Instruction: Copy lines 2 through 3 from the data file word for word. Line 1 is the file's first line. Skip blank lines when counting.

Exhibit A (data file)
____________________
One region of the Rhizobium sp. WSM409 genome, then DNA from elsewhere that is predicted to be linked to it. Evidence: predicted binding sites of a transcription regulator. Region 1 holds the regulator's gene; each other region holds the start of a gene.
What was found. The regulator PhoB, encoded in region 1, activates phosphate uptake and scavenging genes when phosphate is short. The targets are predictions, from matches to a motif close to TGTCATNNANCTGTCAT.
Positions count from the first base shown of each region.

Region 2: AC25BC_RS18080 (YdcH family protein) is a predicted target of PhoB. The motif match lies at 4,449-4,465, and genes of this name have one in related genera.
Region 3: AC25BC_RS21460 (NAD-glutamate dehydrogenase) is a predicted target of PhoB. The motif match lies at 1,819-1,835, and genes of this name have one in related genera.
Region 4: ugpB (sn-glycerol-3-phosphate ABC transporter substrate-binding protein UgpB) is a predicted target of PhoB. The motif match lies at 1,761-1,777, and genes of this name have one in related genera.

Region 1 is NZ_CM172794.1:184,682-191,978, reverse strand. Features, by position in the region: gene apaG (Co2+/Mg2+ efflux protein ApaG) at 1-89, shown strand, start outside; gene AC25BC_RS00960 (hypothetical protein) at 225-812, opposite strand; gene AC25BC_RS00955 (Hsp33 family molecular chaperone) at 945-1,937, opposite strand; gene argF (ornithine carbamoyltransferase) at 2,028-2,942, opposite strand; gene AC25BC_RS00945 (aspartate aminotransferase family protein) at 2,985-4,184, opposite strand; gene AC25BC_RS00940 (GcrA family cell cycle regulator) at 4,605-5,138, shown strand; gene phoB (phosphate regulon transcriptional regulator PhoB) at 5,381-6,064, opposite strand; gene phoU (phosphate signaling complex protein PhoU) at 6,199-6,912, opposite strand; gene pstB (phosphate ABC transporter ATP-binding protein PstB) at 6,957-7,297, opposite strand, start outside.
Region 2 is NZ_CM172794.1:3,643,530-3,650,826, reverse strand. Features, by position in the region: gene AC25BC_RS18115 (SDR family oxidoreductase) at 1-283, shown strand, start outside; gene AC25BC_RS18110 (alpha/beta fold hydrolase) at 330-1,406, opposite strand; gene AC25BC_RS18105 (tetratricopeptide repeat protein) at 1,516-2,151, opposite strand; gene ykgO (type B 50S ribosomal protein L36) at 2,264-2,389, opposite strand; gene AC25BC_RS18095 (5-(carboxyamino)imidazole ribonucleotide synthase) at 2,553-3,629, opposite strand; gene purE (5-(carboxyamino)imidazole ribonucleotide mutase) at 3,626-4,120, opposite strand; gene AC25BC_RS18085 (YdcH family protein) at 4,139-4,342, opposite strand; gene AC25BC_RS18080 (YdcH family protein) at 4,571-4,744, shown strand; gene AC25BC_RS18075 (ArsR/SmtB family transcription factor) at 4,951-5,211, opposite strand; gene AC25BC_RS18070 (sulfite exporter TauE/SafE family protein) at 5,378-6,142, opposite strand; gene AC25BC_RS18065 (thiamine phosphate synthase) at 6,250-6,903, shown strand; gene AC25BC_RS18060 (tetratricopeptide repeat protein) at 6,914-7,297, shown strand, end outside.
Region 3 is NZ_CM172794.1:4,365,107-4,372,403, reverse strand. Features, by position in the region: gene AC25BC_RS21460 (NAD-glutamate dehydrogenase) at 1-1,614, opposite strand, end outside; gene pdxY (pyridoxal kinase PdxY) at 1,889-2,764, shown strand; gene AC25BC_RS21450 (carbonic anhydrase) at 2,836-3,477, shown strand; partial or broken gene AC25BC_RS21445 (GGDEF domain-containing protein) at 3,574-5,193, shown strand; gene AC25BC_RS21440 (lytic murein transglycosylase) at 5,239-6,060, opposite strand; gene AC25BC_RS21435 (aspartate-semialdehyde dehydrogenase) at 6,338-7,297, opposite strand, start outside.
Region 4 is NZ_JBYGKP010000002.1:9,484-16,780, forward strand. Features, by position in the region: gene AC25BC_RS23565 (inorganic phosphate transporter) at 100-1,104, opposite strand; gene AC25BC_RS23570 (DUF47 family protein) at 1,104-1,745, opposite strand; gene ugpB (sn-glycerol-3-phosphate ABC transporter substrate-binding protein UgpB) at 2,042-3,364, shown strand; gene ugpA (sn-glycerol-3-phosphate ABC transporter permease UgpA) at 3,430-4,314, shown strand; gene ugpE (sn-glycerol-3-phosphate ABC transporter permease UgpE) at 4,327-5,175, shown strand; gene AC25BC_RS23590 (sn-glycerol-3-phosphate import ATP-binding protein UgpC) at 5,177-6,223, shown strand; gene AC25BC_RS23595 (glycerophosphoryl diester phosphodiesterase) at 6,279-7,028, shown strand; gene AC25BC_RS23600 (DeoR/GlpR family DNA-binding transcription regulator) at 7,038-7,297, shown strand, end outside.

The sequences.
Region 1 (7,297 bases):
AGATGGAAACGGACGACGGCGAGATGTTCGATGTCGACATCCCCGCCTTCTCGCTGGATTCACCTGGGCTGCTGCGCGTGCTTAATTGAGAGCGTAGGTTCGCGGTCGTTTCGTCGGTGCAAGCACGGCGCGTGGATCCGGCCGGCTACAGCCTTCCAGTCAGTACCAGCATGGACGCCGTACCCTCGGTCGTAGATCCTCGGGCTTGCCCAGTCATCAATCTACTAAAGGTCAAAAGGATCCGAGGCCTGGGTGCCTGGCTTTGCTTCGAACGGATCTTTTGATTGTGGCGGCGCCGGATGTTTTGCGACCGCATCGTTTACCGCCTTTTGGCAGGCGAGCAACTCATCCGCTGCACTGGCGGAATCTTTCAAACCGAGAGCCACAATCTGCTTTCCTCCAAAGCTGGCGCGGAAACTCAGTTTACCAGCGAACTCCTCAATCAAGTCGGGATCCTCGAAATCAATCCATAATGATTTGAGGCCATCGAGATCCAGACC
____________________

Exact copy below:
What was found. The regulator PhoB, encoded in region 1, activates phosphate uptake and scavenging genes when phosphate is short. The targets are predictions, from matches to a motif close to TGTCATNNANCTGTCAT.
Positions count from the first base shown of each region.